It was not long before Burhan was challenged by Dagalo, his deputy in the Council of Generals. Dagalo, who had spent some 20 years in the RSF, now headed the paramilitary force. He had built it up into a powerful militia that had intervened in conflicts in Yemen and Libya.
The RSF has been accused of human rights abuses, including the massacre of more than 120 protesters in June 2019. Such a strong force outside the army was seen as a source of instability in the country. Burhan’s plan to take over control of the RSF, by merging it with the nation’s formal armed services, was the main bone of contention between the two erstwhile colleagues.
Reports indicate that the fighting has reduced Khartoum to an urban battlefield. Across the city RSF forces have commandeered homes and turned them into operational bases. The army, in turn, has been firing artillery on residential areas from both the air and ground.
“The remains of many of those killed have not been collected, identified, or buried,” the UN High Commissioner for Human Rights has said.
What do the two protagonists say they want? Dagalo has said, in a series of tweets, that he and the RSF are “fighting for the people of Sudan to ensure the democratic progress for which they have so long yearned.” Given the brutal track record of the RSF, many find this message hard to believe.
Burhan has said he supports the idea of returning to civilian rule, but that he will hand over power only to an elected government. It is likely that both are also mesmerized by the lure of power, and the wealth and influence that go with it.
Meanwhile the UK, US, and EU have all called for a ceasefire and talks to resolve the crisis.
How is Israel involved? Sudan, civil war, and the Abraham Accords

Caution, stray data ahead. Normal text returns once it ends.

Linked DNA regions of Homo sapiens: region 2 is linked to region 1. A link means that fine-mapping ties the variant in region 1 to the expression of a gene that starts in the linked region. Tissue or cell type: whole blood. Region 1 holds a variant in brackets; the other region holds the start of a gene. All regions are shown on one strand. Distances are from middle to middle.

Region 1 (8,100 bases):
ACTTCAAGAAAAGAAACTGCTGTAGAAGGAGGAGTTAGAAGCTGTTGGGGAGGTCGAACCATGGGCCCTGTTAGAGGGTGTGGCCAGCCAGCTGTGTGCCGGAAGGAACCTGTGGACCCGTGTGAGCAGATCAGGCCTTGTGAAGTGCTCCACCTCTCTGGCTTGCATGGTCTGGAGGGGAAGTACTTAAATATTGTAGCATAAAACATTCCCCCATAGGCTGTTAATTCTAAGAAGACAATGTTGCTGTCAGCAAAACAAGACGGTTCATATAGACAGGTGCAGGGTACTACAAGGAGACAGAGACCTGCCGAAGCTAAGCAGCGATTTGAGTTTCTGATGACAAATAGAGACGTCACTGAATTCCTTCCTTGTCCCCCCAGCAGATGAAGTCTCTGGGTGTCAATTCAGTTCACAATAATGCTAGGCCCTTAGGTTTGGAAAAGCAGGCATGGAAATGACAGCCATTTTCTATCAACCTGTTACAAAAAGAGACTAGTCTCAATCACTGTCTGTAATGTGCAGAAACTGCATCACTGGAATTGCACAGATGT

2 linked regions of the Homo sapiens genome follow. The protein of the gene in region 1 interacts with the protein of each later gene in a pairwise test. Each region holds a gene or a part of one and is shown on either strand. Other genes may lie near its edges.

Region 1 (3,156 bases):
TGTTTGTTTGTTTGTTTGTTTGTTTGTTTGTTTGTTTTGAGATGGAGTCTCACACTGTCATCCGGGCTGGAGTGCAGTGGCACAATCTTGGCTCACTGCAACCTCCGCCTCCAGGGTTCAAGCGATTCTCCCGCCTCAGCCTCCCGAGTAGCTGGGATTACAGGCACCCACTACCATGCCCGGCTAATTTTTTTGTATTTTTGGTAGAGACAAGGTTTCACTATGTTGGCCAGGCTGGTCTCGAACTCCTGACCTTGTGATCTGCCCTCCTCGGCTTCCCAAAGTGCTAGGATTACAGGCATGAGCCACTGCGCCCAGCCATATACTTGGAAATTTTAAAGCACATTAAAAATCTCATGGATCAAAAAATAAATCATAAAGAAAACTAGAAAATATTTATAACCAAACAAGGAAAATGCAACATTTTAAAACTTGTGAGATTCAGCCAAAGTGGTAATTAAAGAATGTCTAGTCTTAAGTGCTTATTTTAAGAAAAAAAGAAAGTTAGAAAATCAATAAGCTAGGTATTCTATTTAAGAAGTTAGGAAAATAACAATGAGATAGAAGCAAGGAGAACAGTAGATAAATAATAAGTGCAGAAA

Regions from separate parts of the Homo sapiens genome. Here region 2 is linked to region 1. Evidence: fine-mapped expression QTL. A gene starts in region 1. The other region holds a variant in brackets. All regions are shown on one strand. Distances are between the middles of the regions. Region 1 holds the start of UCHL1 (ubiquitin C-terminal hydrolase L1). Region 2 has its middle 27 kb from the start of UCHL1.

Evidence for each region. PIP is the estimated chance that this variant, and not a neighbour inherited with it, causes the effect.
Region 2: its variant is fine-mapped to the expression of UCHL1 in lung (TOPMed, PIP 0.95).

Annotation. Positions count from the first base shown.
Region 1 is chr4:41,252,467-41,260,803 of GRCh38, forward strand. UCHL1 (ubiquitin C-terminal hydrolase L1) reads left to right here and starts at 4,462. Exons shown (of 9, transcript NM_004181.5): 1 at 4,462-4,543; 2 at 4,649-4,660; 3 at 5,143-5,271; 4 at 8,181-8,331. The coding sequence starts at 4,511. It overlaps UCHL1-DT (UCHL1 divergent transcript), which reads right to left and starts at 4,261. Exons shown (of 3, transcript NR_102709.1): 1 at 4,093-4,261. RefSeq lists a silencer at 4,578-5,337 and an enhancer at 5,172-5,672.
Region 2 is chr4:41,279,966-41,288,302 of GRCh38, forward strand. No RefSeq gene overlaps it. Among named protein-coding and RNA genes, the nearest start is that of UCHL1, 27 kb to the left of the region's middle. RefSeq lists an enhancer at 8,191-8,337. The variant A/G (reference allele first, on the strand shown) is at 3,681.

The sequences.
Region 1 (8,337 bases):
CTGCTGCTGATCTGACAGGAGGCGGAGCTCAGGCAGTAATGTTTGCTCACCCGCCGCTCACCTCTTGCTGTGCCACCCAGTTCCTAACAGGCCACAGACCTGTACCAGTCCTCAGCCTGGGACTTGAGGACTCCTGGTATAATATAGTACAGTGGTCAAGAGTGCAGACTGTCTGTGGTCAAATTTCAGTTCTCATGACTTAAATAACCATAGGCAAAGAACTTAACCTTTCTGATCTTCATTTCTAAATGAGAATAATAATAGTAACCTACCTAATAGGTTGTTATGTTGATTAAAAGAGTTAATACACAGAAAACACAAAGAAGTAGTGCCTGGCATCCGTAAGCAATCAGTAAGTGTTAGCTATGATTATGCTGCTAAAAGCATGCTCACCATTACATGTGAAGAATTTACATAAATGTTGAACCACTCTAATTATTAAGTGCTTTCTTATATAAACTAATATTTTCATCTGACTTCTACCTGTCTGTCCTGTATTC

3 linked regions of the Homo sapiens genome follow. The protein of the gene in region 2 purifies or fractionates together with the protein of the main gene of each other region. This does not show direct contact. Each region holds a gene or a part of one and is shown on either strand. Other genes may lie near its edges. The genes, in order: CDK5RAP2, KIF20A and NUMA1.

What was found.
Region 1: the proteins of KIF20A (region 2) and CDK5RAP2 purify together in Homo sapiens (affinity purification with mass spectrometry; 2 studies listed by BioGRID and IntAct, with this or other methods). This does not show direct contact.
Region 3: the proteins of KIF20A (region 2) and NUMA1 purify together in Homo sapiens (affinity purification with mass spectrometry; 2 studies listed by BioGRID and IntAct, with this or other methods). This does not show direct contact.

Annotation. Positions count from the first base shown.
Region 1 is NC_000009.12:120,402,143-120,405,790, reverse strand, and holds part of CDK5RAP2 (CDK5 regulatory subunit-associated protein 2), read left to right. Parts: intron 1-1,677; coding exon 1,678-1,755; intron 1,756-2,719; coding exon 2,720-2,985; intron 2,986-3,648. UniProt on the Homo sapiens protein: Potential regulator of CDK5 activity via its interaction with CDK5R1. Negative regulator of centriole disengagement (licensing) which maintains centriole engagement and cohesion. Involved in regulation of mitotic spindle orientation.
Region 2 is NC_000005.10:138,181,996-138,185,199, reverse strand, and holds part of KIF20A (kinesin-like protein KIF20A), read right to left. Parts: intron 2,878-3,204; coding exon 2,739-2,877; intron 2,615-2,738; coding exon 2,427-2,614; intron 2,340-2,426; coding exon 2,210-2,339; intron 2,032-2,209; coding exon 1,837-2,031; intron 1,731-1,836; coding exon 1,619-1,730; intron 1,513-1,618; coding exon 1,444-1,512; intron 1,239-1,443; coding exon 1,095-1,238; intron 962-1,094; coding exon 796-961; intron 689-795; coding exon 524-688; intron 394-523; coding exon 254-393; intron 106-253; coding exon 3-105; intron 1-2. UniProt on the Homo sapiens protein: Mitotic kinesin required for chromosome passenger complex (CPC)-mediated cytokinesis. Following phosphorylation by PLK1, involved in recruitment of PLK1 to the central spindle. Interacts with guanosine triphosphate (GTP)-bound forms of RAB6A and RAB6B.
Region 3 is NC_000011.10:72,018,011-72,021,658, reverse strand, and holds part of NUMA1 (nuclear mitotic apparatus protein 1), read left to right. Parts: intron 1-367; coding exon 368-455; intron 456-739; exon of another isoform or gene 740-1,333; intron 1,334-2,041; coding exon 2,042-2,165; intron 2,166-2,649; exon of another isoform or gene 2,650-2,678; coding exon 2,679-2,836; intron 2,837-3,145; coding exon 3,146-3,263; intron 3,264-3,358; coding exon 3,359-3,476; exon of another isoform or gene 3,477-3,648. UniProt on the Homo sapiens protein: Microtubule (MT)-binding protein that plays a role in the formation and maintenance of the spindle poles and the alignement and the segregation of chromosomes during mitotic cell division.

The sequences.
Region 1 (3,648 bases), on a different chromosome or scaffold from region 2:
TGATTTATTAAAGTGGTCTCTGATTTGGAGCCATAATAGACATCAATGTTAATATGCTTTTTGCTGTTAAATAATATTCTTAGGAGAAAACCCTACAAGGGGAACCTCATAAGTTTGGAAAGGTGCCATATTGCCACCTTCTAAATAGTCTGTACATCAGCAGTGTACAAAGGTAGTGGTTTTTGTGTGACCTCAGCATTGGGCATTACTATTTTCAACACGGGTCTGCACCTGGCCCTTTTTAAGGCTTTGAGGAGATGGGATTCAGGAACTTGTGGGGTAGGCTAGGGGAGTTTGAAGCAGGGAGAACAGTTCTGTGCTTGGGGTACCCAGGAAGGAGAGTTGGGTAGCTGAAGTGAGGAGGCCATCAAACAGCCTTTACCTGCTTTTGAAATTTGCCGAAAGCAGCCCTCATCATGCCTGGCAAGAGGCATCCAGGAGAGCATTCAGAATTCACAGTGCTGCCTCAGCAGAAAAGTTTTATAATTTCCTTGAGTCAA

SUDAN, OF course, is nominally one of Israel’s new Arab partners under the Abraham Accords. Where does this chaotic state of affairs leave its normalization deal with Israel?
In February 2020 Prime Minister Benjamin Netanyahu met Burhan, head of Sudan’s Sovereignty Council, in Uganda, where they agreed to normalize the ties between the two countries. An initial agreement, on October 23, 2020, saw Sudan removed from the US government’s list of countries promoting terrorism, and on January 6, 2021, in a quiet ceremony in Khartoum, Sudan formally signed the Abraham Accords.
Just how substantive is the Israel-Sudan normalization deal? The then-military leadership under Burhan that concluded the deal with Israel was acting legitimately on behalf of the state of Sudan.
Whatever the outcome of the conflict between Burhan and Dagalo, Sudan is a nation in transition, on a rocky road to parliamentary elections intended to usher in full democratic civilian rule. Once the conflict is brought to an end, parliamentary elections held, and civilian rule restored, a democratic government could either endorse or renounce the nation’s membership of the Abraham Accords.
Which way the chips will eventually fall is anybody’s guess.
The writer is the Middle East correspondent for Eurasia Review. His latest book is Trump and the Holy Land: 2016-2020. Follow him at www.a-mid-east-journal.blogspot.com.